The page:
Volume 32, Issue 122 (February 2020)                   IJN 2020, 32(122): 1-13 | Back to browse issues page

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Ranjbar M, Seyed Fatemi N, Mardani Hamooleh M, Esmaeeli N, Haghani S. Correlation of Stigma with Self-compassion in Patients with Bipolar Disorder. IJN 2020; 32 (122) :1-13
URL: http://ijn.iums.ac.ir/article-1-3080-en.html
1- MS in Psychiatric Nursing, Iran Psychiatric Center, Iran University of Medical Sciences, Tehran, Iran
2- Professor, Nursing Care Research Center, Department of Psychiatric Nursing, Iran University of Medical Sciences, Tehran, Iran
3- Associate Professor, Nursing Care Research Center, Department of Psychiatric Nursing, Iran University of Medical Sciences, Tehran, Iran (Corresponding author) Tel: 09132864077 Email: mardanihamoole.m@iums.ac.ir
4- MS in General Psychology, Iran Psychiatric Center, Iran University of Medical Sciences, Tehran, Iran
5- MS in Biostatistics, Nursing Care Research Center, Iran University of Medical Sciences, Tehran, Iran
Abstract:   (3794 Views)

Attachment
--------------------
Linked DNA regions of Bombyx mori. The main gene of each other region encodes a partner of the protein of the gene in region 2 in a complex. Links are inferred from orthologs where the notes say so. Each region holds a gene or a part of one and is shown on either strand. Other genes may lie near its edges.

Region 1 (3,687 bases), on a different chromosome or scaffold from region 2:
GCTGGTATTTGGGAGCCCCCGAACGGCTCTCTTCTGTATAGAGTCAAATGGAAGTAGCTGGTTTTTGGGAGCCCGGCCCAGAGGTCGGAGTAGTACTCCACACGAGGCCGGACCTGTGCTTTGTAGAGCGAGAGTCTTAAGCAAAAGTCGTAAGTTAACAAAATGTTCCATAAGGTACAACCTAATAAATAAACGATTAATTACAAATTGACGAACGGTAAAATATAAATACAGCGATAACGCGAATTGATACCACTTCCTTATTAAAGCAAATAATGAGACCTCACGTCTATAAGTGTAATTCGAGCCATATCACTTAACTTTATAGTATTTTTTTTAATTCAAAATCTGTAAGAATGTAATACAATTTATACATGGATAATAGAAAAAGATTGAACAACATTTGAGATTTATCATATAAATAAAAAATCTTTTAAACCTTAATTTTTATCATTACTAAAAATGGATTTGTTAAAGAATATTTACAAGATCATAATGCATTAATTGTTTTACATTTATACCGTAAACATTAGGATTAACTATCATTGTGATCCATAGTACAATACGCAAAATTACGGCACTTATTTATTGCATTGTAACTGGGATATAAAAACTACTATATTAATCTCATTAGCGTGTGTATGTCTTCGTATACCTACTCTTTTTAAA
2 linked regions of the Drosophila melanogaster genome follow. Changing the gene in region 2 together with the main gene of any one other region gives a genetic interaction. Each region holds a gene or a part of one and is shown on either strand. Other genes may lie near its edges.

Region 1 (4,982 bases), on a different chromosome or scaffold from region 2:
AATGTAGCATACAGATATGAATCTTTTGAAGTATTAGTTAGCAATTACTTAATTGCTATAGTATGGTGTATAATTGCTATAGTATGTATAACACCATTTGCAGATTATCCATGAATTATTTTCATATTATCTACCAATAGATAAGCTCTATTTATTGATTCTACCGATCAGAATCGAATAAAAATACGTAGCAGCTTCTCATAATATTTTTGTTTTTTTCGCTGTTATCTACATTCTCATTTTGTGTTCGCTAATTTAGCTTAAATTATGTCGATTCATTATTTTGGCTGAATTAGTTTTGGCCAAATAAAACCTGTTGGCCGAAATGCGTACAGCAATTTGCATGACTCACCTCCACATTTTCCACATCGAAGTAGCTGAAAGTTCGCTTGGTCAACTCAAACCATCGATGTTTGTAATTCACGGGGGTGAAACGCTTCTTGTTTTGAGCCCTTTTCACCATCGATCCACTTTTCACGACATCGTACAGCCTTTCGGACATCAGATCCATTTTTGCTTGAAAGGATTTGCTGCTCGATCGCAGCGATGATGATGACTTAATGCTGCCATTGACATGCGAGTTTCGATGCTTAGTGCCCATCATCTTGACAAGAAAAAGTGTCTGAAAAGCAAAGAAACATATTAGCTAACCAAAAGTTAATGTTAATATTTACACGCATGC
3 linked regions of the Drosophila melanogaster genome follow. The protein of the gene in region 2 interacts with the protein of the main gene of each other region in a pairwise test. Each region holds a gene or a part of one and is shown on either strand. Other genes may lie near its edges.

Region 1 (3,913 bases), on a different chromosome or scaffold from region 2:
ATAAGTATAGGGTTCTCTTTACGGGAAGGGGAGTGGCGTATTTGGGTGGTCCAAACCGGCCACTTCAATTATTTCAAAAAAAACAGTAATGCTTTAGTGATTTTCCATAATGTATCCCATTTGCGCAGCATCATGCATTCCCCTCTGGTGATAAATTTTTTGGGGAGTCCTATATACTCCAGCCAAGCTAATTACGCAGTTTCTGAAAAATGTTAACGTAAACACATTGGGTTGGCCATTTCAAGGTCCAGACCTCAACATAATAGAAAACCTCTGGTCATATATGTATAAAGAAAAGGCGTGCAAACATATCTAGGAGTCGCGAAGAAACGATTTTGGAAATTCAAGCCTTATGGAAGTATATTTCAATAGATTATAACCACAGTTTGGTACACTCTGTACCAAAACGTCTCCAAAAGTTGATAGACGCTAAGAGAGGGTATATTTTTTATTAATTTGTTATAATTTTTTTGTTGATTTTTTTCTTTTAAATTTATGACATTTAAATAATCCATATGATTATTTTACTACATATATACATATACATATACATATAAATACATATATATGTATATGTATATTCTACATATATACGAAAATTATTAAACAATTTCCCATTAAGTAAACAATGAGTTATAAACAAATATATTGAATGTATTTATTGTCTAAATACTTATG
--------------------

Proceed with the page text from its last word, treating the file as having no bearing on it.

Background & Aims: The bipolar disorder is important mental disorder, which is characterized by recurrent episodes of mania and depression. This chronic and complex disease affects the mood of the patient, causing continuous and abnormal mood changes from extremely good to extremely poor and depressed. These fluctuations often last for weeks or months. Frequent episodes of depression and mania affect the functioning of the individual in personal, professional, family, social, and cultural domains. Patients with the bipolar disorder experience a phenomenon known as stigma. Stigma is defined as a set of cognitions and behaviors that are activated by labeling, leading to social exclusion and isolation. The stigma of mental illness distinguishes the patients from other populations. The stigma of mental illness renders the patients incapacitated and socially isolated. In addition, the experience of stigma decreases the quality of life and health-seeking behaviors of the patients, threatening their socio-economic health. Subsequently, the social participation of patients with mental illness is disrupted, and they refrain from seeking social assistance. In fact, stigma leads to the rejection of patients with mental illness by the society, disrupting their emotional regulation and making them unable to have proper emotional regulation strategies. Furthermore, the stigma of mental illness causes the patients not to have appropriate coping strategies for the disease, hide their medical history from the medical staff, and avoid communicating with their friends after discharge from the hospital. Given the importance of the concept of stigma, identifying the positively correlated behaviors seems essential. Self-compassion is a positive behavior that may be associated with stigma. Individuals with high self-compassion are more likely to accept negative life events and have more accurate self-assessments and better mental health. Self-compassion is an important factor in the adaptive responses to the mood problems in patients with a history of recurrent depression. High self-compassion reduces the mental vulnerability of patients with mental illness to problems, their depression and social anxiety, shame caused by the illness, and self-criticism. In contrast, the lack of self-compassion leads to self-judgment, a sense of further isolation, and a rush of negative emotions about oneself, which ultimately lead to the loss of intimacy in the relationships with others. Low self-compassion is present in a wide range of individuals with mental disorders and causes emotional distress, so that individuals with mental illness and low self-compassion are more likely to have suicidal thoughts. The present study aimed to assess the correlation between stigma and self-compassion in patients with the bipolar disorder.